Not his first rodeo: Part 4

by Edo van Belkom

The story so far

Mark has some time to kill in Saskatchewan and comes across a local paper advertising a truck roadeo that weekend. Mark enters, but right away he’s labeled as a City driver and wonders if he’s even welcome here.

Mark does the written test and is surprised to learn he doesn’t know as much as he thought he did. Even more surprising is that the old man who looked to be struggling with the test the whole way got the top score.

Mark gets the third highest score on the pre-trip inspection part of the roadeo, missing some small, but important things along the way. He’s amazed that the old man finished first when he’d been hardly able to look under the truck…

The last part of the roadeo was the road test. It wasn’t actually a test of a driver’s ability to drive on the road, but rather, a test of a driver’s skill in negotiating the type of tight turns and obstacles that were faced every day on the job.

They would all be driving a new Freightliner that had been donated for the day by one of the area farms. Like any other driver, Mark would have preferred to drive his own truck through the course but this seemed to be a fair way to level the playing field. Of course, if one of the competitors drove a similar model on a daily basis there might be an advantage, but he was satisfied the competition was as fair as they could make it.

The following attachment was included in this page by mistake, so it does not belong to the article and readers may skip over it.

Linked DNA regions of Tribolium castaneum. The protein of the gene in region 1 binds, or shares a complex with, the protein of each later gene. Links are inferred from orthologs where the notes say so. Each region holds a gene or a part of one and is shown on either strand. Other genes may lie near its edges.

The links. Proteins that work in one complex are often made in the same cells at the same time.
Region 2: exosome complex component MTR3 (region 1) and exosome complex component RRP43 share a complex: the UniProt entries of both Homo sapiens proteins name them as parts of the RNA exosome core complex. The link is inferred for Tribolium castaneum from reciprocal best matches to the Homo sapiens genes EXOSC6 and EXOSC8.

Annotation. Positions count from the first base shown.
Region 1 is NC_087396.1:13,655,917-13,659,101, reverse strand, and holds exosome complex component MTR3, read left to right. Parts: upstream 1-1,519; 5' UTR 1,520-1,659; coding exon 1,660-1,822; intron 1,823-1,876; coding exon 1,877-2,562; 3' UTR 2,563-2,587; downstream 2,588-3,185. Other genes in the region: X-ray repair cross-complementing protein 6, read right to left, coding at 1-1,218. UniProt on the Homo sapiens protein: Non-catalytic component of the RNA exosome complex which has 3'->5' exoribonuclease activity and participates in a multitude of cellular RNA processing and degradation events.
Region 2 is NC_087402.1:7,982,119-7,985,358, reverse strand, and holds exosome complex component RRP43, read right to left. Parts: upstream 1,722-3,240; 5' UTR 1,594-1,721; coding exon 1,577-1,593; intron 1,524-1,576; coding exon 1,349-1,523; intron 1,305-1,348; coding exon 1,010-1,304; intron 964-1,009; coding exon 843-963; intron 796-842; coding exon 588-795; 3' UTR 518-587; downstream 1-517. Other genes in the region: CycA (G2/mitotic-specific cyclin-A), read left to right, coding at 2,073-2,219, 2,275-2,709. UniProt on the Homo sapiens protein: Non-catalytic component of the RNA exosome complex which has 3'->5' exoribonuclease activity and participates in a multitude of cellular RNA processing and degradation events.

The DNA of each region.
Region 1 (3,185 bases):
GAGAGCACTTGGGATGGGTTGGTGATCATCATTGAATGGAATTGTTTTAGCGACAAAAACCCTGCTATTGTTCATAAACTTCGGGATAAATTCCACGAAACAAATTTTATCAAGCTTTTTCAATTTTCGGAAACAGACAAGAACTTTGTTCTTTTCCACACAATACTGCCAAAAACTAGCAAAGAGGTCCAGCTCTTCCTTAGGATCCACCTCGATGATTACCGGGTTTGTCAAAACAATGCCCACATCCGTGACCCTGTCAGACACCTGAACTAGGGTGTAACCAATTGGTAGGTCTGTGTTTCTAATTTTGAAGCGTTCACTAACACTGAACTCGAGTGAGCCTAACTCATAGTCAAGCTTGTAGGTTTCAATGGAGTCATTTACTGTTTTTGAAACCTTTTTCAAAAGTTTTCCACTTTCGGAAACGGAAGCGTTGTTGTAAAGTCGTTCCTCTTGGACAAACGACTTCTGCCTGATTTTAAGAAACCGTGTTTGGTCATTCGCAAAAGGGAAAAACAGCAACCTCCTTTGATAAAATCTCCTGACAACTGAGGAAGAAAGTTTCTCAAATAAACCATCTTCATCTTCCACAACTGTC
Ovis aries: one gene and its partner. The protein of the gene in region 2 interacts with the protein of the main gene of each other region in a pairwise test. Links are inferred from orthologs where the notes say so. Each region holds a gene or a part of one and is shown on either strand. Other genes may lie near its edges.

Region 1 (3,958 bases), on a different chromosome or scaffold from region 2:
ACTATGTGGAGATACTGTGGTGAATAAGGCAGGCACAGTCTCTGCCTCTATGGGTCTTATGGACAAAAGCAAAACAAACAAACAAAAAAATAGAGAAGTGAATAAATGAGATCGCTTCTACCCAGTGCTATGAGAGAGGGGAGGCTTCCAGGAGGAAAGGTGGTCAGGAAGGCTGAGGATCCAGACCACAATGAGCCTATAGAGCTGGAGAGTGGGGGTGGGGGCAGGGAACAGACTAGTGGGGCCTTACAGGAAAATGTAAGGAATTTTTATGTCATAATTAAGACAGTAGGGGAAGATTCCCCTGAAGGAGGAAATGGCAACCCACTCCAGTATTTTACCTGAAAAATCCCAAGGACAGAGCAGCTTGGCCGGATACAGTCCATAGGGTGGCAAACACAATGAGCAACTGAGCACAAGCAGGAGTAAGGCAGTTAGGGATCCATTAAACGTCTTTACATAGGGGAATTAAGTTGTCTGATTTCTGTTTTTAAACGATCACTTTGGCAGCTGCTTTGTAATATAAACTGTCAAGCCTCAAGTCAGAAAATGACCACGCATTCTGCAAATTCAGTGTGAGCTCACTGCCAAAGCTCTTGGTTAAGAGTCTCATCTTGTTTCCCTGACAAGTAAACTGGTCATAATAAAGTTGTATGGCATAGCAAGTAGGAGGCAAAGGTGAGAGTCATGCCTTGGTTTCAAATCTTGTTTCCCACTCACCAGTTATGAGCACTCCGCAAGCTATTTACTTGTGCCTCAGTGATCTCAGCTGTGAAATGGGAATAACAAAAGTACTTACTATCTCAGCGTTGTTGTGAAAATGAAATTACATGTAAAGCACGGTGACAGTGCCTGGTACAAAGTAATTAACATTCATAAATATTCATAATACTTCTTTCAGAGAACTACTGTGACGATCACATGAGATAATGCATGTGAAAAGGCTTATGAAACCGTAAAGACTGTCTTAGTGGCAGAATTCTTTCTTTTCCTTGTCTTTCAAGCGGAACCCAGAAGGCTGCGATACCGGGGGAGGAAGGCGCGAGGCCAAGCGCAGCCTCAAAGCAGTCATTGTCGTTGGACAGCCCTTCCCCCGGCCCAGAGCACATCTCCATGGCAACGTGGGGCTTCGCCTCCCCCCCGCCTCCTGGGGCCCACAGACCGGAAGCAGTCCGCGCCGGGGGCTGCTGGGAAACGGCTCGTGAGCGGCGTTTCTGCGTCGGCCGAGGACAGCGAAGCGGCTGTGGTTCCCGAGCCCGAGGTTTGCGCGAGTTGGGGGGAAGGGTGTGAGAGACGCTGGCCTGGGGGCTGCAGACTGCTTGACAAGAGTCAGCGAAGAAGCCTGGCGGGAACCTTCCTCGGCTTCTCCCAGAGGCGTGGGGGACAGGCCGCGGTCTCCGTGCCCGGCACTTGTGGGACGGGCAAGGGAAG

Mark’s turn would come in the middle of the pack, which gave him the chance to watch several other drivers go through the course and hopefully learn something that might help him drive better.

When Mitiuk took to the course, Mark watched every turn of his wheels closely and was amazed to see the man take out four cones on the “S” course, then take three tries before managing to wrestle his trailer into the parallel park. On the measured park, he touched a cone leaving it leaning backward with one end of the base up in the air. And in the back up to the loading dock, he actually hit the dock hard enough to make some people who weren’t watching jump.

Well, thought Mark, at least I won’t have to worry about him.

But when Mitiuk exited the truck and walked across the lot, every one of the other drivers – except for Mark – were giving him a big round of applause. Then, when he reached the group, everyone stood in line to shake the man’s hand.

What the hell is going on here, thought Mark.

Several drivers later, it was Goldrick’s turn. The defending champion swerved through the “S” course like an oiled eel and it was clear to Mark that this man was the defending champ for good reason. He was just so smooth and confident behind the wheel, it looked as if he had this competition all sewn up. But after the flawless run on the “S” course, Goldrick must have lost his mind because he knocked over a few cones on the parallel park, stopped short on the measured park, and took out a few more cones right at the end, seemingly for good measure.

A lot of the drivers were laughing at how Goldrick had screwed up so badly, but all Mark could think was that maybe he had a chance to win this thing.

“Dalton, your turn!”

Mark got up from his seat and realized that his legs were weak and wobbly. He thought this would be easy, but his body probably had a better handle on the situation. This was a competition in which Mark really had no experience. He could drive with the best of them, but this was a test of his skill.